Amid Mass. rulings on the freedom to marry, Proposition 8 case could have larger effect

Posted by Sandhya Somashekhar on

"The battle over the freedom to marry intensified this week after a federal judge in Massachusetts ruled unconstitutional the 1996 law that forbids the federal government to recognize marriages of same-sex couples, a decision that could have repercussions in the District and the five states that allow gays and lesbians to marry.

"Gay rights groups celebrated the decision, hailing it as a small but important step in the effort to secure equal marriage rights for same-sex couples. Opponents immediately sounded the alarm, accusing the Obama administration of not vigorously defending existing law and faulting U.S. District Judge Joseph L. Tauro in Boston for taking an activist stance in his rulings on two cases Thursday.

"As both sides await news of a likely appeal that could eventually lead to the Supreme Court, they are keeping an eye on California. A federal judge in San Francisco is expected to rule any day on whether voters in that state were within their rights when they supported a 2008 ballot initiative that banned marriage equality. That decision could have major reverberations around the country and also end up before the nation's highest court.

... "The freedom to marry is legal in five states, including Massachusetts, and in the District. However, married same-sex couples are disqualified from receiving marriage-based federal benefits under the 1996 [so-called] Defense of Marriage Act, or DOMA, which was the subject of Tauro's decision.

"Evan Wolfson, director of the gay advocacy group Freedom to Marry, called the law 'a radical blot on the American constitution' because it singles out a particular group for discrimination, and he praised Tauro's finding that the law violated the equal rights of gay couples. Opponents of the freedom to marry said the federal law was a necessary backstop to prevent states from overstepping their bounds and undermining traditional notions of marriage.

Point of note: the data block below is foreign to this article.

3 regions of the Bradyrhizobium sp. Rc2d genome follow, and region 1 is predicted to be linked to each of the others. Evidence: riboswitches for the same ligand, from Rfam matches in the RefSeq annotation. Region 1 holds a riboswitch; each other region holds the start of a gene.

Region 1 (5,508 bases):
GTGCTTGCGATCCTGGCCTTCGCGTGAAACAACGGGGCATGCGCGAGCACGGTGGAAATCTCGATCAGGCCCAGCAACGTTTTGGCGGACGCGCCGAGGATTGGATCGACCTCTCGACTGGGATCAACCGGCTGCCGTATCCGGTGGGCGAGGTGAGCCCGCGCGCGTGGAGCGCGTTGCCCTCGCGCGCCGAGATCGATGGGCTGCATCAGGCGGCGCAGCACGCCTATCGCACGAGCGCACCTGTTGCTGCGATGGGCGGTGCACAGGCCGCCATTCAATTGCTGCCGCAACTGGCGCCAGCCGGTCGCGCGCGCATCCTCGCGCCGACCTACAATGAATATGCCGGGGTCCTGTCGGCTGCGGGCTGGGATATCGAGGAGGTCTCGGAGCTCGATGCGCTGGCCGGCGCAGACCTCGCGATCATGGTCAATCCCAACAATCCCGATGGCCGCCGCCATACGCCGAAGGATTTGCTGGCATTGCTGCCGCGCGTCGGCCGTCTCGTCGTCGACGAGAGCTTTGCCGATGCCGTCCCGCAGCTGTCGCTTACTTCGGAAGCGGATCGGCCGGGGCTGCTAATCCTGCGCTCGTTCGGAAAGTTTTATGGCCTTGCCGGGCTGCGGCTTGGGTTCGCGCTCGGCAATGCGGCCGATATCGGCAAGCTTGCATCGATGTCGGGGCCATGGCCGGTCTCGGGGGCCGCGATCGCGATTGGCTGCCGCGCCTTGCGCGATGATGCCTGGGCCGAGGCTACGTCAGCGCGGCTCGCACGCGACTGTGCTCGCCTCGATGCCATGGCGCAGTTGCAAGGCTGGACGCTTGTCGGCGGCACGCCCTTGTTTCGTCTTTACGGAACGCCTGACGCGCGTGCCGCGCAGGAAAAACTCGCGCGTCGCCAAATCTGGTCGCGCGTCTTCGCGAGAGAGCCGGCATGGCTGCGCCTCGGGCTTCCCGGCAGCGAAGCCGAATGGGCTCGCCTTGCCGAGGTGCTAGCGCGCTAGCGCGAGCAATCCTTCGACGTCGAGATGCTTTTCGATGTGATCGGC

... "'There is a sense in which this case [Massachusetts] is very significant, and there is a way in which it is a tiny step,' said Gary Buseck, legal director for GLAD. 'If the . . . case goes all the way to the United States Supreme Court and we get as broad a ruling as we could possibly get, it will not bring marriage equality to the country.'

"More significant, he and others say, could be the outcome of the California case. There, U.S. District Judge Vaughn R. Walker is being asked to decide whether voters violated the U.S. Constitution by passing Proposition 8, a referendum measure two years ago that defined marriage as between a man and a woman.

"Supporters of marriage equality say the outcome of that case [California] could be as significant from a civil rights perspective as Loving v. Virginia, the case that invalidated that state's ban on interracial marriage."

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